People crawling into a huge pair of nostrils, middle-aged virgins and the power-play of a hotel room feature in some very strange but utterly captivating video works from Lucy Clout and Marianna Simnett, who scooped the 2015 Jerwood/Film and Video Umbrella Award.
The award saw each artist given £20,000 in April last year to develop a piece around the title What Will They See of Me? The works explore the slippery notion of “identity,” and Lucy and Marianna each looked to “how images of the self are rehearsed and relayed for others, and how the faces people project to the world are complex and many-sided,” according to the Film and Video Umbrella and Jerwood Charitable Foundation, who orchestrate the awards. It adds: “In their different ways, they both ask what shapes and constitutes a ‘subject’. Identity, like destiny, is supposedly in the blood.”
Lucy’s piece, From Our Own Correspondent, uses footage of interviews with journalists to try and get to the bottom of what the interview process is all about; showing the power-plays, falsities and preparations at play. It’s shot in the characterless, almost purgatory-like settings of hotel rooms and corridors, aiming to show how the power dynamics of interviews are perhaps prevalent in other relationships and conversations.
Marianna, meanwhile, looks to the mountains of Albania as the setting to examine the rites of passage of early adolescence in her film Blood. It stars Isobel, who refuses to be identified as female, and a middle-aged “sworn virgin" called Lali.
Clearly, the two films are very, very different, so we were keen to get to the bottom of what made them wow the judges. We had a chat with Steven Bode at FVU about what catches his eye and what makes a video commission-worthy.
“We want audacious ideas that seam to speak to something in our contemporary world but reach something that wasn’t really articulated yet. You know it’s there, but you haven’t found it.”Steven Bode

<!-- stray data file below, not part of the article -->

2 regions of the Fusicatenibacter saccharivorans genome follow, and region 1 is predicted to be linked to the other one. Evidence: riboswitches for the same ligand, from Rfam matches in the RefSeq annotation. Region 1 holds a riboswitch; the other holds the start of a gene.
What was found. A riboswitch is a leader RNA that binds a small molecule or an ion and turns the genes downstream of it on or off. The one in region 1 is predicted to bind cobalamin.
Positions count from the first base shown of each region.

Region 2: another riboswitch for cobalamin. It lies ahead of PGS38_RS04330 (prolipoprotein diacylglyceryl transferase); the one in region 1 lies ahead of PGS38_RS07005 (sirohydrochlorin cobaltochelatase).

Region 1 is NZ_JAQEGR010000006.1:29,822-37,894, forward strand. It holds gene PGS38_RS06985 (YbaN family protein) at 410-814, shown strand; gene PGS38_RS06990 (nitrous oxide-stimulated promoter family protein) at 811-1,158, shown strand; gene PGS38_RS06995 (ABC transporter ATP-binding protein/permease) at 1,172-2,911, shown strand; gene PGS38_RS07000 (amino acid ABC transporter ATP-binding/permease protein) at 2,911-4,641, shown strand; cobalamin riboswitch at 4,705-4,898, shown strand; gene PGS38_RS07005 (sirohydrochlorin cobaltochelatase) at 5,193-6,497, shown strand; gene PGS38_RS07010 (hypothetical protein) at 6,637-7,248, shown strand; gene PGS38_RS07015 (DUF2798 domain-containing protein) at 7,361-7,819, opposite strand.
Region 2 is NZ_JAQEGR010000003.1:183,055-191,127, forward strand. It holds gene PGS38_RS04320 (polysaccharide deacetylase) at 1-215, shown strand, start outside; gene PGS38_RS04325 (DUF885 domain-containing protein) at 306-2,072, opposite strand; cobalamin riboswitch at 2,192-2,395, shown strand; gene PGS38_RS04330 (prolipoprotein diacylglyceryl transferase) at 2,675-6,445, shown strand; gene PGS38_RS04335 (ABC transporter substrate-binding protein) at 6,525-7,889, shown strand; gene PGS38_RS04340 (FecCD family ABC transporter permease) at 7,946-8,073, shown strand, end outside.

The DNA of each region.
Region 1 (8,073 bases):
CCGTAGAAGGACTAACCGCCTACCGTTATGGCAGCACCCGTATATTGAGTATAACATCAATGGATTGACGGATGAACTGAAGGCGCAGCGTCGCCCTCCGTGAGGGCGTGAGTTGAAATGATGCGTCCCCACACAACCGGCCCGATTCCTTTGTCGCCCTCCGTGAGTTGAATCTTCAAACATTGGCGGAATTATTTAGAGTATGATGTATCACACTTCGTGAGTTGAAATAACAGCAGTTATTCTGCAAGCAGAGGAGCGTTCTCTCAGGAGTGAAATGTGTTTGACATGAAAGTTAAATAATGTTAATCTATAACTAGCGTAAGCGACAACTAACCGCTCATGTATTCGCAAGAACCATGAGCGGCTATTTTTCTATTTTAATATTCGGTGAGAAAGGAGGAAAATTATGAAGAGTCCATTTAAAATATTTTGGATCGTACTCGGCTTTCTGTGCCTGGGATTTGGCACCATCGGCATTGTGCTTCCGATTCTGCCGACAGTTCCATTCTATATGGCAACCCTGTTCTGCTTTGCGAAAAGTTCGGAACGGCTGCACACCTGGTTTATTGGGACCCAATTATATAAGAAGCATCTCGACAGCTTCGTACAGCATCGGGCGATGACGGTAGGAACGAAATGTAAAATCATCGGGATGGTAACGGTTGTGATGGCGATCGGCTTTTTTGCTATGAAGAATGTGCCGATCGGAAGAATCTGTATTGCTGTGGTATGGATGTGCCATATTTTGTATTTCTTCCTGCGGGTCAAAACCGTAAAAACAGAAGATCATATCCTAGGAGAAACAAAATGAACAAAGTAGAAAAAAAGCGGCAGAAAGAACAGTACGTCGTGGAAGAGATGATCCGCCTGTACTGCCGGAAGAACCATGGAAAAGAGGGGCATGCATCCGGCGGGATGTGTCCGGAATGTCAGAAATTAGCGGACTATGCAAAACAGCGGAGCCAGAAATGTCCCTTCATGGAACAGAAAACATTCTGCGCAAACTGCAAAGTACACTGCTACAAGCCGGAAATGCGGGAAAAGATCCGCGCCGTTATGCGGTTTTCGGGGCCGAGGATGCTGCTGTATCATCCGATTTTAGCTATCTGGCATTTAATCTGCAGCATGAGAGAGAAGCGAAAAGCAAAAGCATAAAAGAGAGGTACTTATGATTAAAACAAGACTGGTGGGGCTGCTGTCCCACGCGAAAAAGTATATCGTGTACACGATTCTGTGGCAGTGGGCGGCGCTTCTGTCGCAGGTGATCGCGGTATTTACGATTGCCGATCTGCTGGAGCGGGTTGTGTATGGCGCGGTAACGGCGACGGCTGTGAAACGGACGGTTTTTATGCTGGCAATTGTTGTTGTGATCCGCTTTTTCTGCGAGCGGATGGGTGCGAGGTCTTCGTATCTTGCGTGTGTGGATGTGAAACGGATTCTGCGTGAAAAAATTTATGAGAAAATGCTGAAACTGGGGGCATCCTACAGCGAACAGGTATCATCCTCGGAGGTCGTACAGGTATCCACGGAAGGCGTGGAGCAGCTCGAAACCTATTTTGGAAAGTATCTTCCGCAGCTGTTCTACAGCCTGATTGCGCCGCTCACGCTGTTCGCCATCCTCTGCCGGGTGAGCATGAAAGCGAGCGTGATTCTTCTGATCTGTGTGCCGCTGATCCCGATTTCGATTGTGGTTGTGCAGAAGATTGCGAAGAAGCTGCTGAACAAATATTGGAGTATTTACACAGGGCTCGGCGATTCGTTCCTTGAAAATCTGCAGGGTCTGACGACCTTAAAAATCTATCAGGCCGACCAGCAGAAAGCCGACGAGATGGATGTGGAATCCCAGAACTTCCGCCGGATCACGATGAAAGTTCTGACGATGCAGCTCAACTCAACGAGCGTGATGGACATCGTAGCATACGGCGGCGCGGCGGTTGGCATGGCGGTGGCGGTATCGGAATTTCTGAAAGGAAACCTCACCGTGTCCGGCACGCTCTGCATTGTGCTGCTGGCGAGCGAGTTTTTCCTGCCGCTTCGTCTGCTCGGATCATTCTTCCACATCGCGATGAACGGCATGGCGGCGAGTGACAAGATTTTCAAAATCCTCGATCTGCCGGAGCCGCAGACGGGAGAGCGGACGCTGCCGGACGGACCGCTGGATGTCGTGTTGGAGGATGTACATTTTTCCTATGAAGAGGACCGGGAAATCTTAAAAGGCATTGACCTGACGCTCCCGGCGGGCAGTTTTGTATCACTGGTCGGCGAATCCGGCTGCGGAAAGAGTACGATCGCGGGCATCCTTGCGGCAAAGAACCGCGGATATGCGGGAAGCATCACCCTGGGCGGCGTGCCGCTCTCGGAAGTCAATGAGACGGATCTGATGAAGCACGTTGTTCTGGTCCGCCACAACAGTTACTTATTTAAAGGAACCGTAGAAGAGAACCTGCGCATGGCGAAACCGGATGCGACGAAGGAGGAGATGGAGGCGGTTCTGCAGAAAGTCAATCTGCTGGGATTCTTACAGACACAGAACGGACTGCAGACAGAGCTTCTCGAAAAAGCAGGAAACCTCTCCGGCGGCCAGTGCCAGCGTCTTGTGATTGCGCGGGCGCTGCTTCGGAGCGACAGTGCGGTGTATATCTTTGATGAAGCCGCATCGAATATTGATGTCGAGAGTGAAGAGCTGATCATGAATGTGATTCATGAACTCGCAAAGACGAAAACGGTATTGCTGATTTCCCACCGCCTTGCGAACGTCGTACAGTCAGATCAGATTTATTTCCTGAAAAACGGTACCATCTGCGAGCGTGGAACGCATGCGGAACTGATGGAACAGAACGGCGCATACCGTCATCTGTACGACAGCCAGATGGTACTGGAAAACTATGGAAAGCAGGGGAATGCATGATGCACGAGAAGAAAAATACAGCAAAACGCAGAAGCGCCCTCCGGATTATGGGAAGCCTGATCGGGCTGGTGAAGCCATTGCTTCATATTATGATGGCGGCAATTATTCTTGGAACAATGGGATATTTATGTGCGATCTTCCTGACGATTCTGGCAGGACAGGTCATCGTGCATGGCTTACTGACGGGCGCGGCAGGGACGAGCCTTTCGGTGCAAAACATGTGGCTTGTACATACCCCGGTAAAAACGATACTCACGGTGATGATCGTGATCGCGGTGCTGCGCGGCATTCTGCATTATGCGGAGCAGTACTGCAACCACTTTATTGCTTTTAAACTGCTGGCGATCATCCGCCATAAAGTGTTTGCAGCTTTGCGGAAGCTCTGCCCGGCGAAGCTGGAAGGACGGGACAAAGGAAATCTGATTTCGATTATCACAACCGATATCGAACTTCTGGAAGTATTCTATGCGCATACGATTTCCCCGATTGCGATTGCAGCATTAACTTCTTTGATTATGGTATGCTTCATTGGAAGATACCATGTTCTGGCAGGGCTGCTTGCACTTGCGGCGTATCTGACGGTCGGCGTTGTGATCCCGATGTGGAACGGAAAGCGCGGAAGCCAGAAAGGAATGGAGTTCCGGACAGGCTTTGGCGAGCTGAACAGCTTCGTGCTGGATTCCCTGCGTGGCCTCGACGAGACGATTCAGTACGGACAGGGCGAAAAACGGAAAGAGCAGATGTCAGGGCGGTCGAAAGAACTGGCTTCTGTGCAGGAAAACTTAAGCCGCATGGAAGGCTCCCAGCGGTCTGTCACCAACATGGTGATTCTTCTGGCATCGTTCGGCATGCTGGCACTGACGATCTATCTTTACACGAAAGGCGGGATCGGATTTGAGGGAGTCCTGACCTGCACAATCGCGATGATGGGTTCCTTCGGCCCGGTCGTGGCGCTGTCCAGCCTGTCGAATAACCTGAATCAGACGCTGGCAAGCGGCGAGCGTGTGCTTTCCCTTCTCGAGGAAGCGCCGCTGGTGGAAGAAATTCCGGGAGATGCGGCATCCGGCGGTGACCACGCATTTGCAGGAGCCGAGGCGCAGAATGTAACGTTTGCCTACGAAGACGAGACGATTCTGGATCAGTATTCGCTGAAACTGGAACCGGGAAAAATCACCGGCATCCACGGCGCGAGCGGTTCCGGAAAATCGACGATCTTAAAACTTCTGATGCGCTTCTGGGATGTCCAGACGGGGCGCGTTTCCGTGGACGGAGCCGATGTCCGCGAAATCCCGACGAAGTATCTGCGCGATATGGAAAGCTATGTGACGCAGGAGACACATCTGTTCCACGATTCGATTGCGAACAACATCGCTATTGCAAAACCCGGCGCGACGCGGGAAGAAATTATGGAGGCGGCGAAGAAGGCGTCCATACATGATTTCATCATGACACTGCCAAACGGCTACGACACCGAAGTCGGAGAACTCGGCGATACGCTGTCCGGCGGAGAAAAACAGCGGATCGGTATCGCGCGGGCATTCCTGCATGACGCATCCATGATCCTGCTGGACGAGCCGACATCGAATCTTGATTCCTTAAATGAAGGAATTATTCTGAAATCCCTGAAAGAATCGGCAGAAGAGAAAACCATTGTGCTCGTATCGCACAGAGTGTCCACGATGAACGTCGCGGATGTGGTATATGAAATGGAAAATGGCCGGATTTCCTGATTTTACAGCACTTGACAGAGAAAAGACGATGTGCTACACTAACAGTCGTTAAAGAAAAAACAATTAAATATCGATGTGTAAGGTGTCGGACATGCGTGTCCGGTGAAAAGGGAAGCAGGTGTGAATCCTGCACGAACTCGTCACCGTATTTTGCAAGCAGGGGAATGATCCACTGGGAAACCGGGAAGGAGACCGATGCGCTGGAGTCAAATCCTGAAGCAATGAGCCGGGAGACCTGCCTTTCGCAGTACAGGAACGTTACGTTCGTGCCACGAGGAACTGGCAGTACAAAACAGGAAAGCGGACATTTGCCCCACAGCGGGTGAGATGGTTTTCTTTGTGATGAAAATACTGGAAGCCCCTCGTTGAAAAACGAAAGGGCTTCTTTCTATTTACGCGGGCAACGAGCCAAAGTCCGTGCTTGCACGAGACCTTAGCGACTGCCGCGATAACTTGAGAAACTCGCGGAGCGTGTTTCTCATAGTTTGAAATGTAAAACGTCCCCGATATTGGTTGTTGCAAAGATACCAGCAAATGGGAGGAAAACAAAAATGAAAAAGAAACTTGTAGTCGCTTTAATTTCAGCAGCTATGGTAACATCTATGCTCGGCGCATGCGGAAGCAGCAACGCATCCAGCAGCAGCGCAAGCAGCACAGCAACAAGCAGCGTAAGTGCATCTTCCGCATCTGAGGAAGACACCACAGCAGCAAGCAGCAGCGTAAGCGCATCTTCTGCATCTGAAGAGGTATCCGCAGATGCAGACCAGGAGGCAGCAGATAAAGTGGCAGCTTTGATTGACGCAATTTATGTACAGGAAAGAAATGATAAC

According to Steven, above technical nous or the ability to write a grammatically perfect proposal it’s work that’s “distinctive” that gets the judges excited. “One of the things we look for is something that stands out from the crowd,” he says. “The implication is that because the world of images is so crowded now we need something that really cuts through – something very distinctive and different.
“We want audacious ideas that seem to speak to something in our contemporary world but reach something that wasn’t really articulated yet. You know it’s there, but you haven’t found it.”
He’s hit on something that’s fundamental to a successful art form in any medium, be it painting, sculpture, poetry, music, video or anything else: the artworks that really stick with you are the ones that make you sit up and go “that’s exactly what I was thinking, I just didn’t know how to say it.”
While that’s all very well in a finished piece, surely demonstrating that you could create something so resonant must be incredibly hard to convey in a proposal? “The proposal is almost like an interview situation. Some people are better writers than others but you have to make the argument for the work,” says Steven.
“That can be done in a passionate way – not everyone has to have great writing ability or punctuation. You have to get a sense of the voice, and be able to convey the passion and excitement you have with the idea and let that radiate through in two paragraphs.”
Thanks to smartphone video recorders and the increasing ease with which everyone, artist or not, can create video works, Steven reckons that technical ability and production values are becoming less and less relevant in judging what makes a great piece of video art. “The playing field has been levelled – [making moving image art] is so much more affordable and accessible, so lots of people can achieve a certain standard of delivery,” says Steven.
“The things that make [work] stand out aren’t to do with technical completeness; it’s passion, innovation and audacity – something you can see in the world but haven’t been able to put into words. Most people can make something that looks good, but we’re looking for something that feels extra special.”
The two new works are on show at Jerwood Space in London until 26 April.
About the Author
Emily joined It’s Nice That as Online Editor in the summer of 2014 after four years at Design Week. She is particularly interested in graphic design, branding and music. After working It's Nice That as both Online Editor and Deputy Editor, Emily left the company in 2016.